There’s this cliché story about a pencil and a pencil maker.
The Pencil Maker took the pencil aside, just before putting him into the box.
“There are 5 things you need to know,” he told the pencil, “Before I send you out into the world. Always remember them and never forget, and you will become the best pencil you can be.”
“One: You will be able to do many great things, but only if you allow yourself to be held in Someone’s hand.”
“Two: You will experience a painful sharpening from time to time, but you’ll need it to become a better pencil.”
“Three: You will be able to correct any mistakes you might make.”
“Four: The most important part of you will always be what’s inside.”
“And Five: On every surface you are used on, you must leave your mark. No matter what the condition, you must continue to write.”
The pencil understood and promised to remember, and went into the box with purpose in its heart.
I could not remember the first time I held a pencil. What I remembered was our walls were never the same since then. The Sistine Chapel was nothing compared to our walls – my masterpiece. Of course my parents had a different opinion. I guess they always do.
There seems to be a hierarchy among kids when it comes to the writing instrument. Toddlers are only allowed to use pencils and crayons. Maybe a little colored marker here or there, but most of the time the standard is pencils and crayons. Then a few years later, the school aged kid will be required to use pens instead of pencils.
Using a pen would indicate a transition in life much like a rite of passage where one passes through an ordeal. This time, possessing a pen would entail that you are older and wiser than those babies holding a pencil.
Don’t take that seriously. I am making that up.
Whether it’s a pencil, a pen, a marker, a crayon or a painbrush, each stroke entails a certain responsibility. For toddlers, each scrawl on the wall would mean a reprimand from the furious parents. For children, each line, shape or painting would also etch a fine memory in their lives especially if their teacher hangs their masterpiece on the school bulletin board. For school aged children, wielding a pen may mean that at this point, you cannot just as easily erase your mistakes as when you were experimenting with your writing skills. This time you have to be precise and firm in writing your notes and copying your homework (ooops).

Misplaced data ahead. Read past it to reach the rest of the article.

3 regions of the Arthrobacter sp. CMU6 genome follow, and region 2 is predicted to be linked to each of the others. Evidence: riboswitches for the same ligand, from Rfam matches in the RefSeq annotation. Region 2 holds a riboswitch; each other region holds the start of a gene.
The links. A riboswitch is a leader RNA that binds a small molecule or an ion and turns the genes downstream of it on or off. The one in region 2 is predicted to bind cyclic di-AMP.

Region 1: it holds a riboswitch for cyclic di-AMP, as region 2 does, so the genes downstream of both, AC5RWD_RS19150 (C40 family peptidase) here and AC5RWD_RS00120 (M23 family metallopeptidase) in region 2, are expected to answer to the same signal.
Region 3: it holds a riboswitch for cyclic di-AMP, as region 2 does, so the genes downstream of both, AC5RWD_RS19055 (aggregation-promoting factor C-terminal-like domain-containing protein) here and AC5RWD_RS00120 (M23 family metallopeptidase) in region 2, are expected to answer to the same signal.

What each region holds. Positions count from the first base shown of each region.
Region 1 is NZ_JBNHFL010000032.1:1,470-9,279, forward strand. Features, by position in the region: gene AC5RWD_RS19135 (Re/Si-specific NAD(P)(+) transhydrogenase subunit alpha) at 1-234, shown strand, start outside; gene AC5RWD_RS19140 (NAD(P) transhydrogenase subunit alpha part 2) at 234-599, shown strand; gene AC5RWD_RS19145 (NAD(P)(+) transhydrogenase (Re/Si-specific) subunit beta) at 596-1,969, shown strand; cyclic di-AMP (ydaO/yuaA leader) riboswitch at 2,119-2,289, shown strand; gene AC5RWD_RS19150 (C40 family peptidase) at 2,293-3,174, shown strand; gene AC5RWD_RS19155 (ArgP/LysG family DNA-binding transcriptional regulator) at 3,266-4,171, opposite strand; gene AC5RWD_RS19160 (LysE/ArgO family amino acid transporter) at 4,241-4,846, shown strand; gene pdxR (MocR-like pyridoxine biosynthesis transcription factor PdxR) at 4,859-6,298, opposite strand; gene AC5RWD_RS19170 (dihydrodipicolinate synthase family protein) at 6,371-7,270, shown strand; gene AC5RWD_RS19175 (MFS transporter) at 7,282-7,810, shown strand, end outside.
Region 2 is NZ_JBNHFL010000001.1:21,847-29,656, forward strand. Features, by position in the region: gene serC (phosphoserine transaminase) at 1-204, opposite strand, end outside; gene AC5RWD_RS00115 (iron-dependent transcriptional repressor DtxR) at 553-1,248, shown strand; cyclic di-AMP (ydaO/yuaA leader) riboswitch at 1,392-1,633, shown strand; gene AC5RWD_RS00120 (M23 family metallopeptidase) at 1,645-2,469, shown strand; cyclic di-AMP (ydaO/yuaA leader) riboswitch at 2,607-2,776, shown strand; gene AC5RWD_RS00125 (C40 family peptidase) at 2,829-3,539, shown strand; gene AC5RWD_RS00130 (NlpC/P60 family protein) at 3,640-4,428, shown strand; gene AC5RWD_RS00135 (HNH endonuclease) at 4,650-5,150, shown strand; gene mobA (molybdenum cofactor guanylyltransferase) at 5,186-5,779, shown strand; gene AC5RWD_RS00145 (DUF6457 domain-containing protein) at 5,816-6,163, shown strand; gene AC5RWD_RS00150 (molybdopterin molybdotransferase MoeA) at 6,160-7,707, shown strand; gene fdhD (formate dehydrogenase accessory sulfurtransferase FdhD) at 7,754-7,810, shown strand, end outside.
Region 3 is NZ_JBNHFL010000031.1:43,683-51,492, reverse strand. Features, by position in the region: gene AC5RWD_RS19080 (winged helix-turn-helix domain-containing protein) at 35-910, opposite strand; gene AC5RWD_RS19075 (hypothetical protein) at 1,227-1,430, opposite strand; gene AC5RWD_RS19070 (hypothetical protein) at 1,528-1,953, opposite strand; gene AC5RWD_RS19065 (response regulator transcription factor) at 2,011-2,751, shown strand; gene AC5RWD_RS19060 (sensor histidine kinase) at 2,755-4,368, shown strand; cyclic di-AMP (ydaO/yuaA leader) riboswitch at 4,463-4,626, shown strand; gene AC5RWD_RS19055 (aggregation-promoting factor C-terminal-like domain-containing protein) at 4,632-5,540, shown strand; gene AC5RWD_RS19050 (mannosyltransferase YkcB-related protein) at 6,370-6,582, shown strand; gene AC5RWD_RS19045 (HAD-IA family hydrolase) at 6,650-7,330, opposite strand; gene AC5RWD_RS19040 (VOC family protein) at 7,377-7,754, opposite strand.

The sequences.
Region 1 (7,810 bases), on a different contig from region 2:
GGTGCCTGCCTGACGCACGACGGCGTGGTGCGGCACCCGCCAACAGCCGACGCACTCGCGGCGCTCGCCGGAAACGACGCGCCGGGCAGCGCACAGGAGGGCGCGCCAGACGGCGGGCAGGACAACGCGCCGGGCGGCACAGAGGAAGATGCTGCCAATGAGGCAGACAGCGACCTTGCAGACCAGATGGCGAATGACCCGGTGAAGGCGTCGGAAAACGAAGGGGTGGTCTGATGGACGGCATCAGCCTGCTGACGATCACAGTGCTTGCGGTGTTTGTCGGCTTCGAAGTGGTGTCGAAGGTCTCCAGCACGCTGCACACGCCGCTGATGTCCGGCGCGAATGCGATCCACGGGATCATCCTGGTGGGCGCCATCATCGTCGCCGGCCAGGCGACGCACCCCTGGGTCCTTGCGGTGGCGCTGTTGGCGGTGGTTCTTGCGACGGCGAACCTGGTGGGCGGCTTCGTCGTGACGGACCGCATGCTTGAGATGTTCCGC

As personal opinions begin to develop, the responsibility with a pen grows. High school students begin to take responsibility in writing their opinions whether it be in the school paper, in the school’s bulletin board or on the city’s freedom wall. Whether it be a spray painted graffiti or a written note for a secret loved one, we take full responsibility with the message we convey.
With adulthood? We know how complicated it has become. With lawsuits, government documents and many other odds and ends that didn’t make sense but had to be signed, or written or stamped on. The responsibility had grown.
So whether you’re holding a crayon, a pencil, a pen, or a marker, remember that we are always responsible for the marks that we leave. Not just on any writing medium, the same goes with the marks that we leave in our life.
Meanwhile, pencils down to the pencil maker and his pencils.